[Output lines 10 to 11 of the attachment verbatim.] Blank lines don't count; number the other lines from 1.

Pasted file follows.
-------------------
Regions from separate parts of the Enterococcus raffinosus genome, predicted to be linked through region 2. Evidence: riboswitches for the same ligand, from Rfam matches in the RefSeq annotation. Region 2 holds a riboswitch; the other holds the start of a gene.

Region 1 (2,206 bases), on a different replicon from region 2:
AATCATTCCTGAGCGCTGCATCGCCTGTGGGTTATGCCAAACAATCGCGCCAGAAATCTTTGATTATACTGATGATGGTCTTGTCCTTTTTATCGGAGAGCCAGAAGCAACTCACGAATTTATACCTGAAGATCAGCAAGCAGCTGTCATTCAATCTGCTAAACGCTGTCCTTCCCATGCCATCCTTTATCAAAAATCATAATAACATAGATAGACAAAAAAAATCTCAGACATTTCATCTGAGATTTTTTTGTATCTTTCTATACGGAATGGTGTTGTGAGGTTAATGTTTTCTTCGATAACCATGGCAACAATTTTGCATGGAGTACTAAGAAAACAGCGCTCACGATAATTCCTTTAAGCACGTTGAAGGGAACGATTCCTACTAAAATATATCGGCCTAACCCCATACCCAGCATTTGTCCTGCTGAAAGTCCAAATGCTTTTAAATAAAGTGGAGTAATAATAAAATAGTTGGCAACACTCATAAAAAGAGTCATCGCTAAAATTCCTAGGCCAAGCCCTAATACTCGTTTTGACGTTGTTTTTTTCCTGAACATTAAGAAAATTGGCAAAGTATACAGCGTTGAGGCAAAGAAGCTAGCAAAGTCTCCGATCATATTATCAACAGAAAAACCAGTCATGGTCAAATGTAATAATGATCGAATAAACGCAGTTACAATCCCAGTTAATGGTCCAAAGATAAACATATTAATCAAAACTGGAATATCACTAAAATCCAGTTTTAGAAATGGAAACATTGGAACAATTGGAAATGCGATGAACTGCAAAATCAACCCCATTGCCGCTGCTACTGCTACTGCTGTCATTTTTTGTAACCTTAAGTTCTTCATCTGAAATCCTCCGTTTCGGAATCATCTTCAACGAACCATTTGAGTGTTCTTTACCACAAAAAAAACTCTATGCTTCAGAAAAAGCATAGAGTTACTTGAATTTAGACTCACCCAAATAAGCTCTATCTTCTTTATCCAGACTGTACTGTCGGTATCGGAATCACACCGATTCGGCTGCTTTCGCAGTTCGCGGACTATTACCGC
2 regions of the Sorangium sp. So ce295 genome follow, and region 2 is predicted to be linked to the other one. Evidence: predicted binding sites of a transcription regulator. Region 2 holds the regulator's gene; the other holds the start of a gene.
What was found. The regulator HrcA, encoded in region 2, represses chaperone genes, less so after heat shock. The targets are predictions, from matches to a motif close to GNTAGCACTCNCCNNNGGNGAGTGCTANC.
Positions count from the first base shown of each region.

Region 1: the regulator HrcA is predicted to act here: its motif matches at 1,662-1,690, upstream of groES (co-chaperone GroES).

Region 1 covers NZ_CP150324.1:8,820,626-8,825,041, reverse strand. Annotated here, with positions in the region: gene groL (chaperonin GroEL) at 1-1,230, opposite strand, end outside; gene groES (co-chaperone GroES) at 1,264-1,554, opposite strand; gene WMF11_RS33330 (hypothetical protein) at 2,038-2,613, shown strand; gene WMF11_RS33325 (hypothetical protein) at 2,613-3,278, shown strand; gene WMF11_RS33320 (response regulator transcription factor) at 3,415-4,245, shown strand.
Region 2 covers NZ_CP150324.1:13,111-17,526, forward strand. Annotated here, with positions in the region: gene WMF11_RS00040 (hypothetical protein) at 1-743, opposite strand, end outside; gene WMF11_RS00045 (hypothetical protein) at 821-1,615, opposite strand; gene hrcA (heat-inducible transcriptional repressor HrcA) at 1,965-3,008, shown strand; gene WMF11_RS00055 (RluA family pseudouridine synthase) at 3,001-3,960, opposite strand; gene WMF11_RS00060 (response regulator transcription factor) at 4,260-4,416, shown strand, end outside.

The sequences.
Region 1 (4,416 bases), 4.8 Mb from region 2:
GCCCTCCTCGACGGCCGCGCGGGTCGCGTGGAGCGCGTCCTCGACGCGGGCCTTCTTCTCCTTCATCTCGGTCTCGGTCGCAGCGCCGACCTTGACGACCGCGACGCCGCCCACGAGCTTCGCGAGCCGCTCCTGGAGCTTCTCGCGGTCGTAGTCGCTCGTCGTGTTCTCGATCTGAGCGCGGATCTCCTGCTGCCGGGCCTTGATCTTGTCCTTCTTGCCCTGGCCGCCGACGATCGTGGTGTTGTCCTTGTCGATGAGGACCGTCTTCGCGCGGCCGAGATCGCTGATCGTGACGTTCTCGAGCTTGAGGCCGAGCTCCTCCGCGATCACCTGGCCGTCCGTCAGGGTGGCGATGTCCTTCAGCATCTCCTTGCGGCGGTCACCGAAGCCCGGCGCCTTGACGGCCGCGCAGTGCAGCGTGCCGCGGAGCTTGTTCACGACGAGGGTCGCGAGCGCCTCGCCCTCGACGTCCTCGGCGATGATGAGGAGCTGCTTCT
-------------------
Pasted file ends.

The sequences.
Region 1 (4,416 bases), 4.8 Mb from region 2: